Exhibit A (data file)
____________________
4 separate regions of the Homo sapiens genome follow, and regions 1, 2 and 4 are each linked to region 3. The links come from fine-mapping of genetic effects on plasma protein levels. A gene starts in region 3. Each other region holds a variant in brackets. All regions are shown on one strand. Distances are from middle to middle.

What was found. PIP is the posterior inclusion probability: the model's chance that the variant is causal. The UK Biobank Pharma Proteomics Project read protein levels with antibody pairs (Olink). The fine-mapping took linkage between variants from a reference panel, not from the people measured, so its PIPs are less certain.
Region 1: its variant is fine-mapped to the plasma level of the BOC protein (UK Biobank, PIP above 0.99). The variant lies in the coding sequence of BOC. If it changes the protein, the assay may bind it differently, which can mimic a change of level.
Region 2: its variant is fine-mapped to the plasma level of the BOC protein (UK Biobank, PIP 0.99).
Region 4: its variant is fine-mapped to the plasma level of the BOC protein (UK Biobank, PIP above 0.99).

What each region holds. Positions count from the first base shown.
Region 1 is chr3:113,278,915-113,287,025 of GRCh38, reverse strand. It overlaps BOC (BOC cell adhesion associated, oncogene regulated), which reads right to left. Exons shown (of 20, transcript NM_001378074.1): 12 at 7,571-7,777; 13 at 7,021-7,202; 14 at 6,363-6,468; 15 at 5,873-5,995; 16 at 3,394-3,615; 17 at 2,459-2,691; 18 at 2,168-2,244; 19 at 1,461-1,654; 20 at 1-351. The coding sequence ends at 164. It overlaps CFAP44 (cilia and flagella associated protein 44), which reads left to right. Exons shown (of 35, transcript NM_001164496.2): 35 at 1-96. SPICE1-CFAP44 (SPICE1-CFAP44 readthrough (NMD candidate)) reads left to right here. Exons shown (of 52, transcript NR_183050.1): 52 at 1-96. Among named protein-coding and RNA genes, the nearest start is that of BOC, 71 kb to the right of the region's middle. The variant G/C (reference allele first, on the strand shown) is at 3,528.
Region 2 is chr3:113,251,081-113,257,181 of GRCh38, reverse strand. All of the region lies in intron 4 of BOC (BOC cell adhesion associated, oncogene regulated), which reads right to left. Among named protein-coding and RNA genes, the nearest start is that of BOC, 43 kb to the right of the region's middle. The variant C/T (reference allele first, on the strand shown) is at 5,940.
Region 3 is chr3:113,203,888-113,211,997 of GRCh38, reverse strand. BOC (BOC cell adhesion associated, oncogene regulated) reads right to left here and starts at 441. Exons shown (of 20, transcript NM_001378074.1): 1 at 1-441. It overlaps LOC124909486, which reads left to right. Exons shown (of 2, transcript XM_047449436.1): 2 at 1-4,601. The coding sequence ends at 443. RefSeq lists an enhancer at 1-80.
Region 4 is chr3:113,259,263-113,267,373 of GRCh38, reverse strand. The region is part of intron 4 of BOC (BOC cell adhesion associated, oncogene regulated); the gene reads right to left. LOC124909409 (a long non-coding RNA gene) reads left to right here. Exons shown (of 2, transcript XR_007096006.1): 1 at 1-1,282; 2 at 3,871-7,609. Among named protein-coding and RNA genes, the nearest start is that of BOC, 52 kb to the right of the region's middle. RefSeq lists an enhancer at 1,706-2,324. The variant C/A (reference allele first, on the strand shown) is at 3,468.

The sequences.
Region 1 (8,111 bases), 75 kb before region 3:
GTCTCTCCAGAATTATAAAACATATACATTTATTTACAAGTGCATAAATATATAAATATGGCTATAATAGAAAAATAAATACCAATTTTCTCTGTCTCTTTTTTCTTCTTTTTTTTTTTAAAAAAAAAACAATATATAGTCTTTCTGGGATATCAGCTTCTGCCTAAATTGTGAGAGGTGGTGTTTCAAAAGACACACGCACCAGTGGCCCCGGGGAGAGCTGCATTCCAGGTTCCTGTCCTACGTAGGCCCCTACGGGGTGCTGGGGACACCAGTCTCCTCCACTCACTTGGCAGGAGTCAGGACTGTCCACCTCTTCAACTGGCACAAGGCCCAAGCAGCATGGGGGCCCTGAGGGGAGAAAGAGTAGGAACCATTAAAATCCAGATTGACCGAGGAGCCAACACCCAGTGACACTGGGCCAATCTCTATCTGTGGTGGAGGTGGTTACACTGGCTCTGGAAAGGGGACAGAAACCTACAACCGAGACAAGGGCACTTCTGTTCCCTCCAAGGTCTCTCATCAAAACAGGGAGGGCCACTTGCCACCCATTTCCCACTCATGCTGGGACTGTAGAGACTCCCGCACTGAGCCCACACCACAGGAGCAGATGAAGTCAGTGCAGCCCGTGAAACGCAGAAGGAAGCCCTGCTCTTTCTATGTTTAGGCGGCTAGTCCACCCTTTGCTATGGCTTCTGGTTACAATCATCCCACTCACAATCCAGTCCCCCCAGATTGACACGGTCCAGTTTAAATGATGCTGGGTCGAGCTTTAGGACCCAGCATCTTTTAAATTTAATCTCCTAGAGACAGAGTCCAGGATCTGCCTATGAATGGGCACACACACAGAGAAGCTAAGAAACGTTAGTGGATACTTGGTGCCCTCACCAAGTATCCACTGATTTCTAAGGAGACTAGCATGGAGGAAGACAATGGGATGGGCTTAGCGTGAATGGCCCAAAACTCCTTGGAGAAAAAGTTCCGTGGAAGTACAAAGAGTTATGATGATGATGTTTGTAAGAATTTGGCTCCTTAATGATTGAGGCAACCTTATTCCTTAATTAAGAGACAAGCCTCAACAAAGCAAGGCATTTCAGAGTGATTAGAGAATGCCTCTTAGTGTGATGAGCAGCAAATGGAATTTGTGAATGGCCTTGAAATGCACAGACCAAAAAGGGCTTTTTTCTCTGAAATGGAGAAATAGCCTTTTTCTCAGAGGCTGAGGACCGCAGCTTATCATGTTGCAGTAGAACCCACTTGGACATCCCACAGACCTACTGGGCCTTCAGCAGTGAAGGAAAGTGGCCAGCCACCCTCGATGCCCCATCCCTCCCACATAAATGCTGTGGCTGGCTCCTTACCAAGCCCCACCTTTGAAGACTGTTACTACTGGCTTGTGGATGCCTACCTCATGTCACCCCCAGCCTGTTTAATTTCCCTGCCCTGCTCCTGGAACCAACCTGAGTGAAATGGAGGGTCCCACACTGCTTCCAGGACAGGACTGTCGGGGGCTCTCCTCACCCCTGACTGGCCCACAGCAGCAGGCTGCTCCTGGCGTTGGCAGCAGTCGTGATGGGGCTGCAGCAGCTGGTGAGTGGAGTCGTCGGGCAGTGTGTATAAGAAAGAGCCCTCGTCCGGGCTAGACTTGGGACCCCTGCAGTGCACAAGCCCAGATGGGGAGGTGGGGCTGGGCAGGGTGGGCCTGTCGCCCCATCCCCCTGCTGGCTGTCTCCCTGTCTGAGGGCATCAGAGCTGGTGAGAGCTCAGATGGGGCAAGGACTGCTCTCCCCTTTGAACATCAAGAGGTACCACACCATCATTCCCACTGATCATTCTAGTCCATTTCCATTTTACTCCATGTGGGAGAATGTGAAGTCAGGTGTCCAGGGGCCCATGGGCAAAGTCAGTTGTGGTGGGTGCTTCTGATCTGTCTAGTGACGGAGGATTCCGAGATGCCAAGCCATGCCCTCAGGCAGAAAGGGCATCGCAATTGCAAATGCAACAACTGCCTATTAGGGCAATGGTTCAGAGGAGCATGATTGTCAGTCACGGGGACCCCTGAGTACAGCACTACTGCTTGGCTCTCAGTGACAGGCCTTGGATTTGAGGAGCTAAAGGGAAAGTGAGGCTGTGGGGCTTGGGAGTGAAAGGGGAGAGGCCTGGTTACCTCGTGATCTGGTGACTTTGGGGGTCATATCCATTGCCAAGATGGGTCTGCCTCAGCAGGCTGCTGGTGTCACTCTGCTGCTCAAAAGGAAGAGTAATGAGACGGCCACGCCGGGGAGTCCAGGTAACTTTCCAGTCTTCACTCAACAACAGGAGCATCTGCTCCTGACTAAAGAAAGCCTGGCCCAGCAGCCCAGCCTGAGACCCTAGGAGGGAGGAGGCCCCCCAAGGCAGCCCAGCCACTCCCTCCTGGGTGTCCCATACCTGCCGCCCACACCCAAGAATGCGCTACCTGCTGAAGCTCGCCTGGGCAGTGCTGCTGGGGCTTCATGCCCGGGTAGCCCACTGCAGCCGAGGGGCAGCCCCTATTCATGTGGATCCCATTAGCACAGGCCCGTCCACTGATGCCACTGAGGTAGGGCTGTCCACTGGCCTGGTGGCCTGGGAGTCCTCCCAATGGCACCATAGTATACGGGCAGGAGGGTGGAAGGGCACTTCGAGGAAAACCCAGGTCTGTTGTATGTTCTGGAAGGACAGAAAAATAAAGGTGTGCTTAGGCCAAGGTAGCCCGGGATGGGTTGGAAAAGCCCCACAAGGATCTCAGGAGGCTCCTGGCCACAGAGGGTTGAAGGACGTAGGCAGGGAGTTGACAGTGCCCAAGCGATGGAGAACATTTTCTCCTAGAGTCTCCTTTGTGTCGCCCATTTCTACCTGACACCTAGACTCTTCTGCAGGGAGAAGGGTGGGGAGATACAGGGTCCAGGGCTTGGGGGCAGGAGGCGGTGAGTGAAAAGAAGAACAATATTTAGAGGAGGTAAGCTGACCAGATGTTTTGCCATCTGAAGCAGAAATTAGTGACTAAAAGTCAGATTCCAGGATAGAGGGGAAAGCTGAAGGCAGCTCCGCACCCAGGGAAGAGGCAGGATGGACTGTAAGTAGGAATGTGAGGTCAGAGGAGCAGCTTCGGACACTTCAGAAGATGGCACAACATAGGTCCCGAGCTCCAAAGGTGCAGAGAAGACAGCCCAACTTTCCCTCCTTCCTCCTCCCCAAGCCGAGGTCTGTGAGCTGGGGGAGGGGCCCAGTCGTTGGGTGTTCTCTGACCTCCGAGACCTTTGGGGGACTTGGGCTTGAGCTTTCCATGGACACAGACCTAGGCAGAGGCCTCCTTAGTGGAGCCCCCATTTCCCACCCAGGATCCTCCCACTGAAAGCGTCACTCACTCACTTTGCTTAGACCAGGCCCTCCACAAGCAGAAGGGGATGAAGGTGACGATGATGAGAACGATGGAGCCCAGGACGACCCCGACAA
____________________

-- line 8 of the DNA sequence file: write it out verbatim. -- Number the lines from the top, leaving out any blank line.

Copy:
Region 2 is chr3:113,251,081-113,257,181 of GRCh38, reverse strand. All of the region lies in intron 4 of BOC (BOC cell adhesion associated, oncogene regulated), which reads right to left. Among named protein-coding and RNA genes, the nearest start is that of BOC, 43 kb to the right of the region's middle. The variant C/T (reference allele first, on the strand shown) is at 5,940.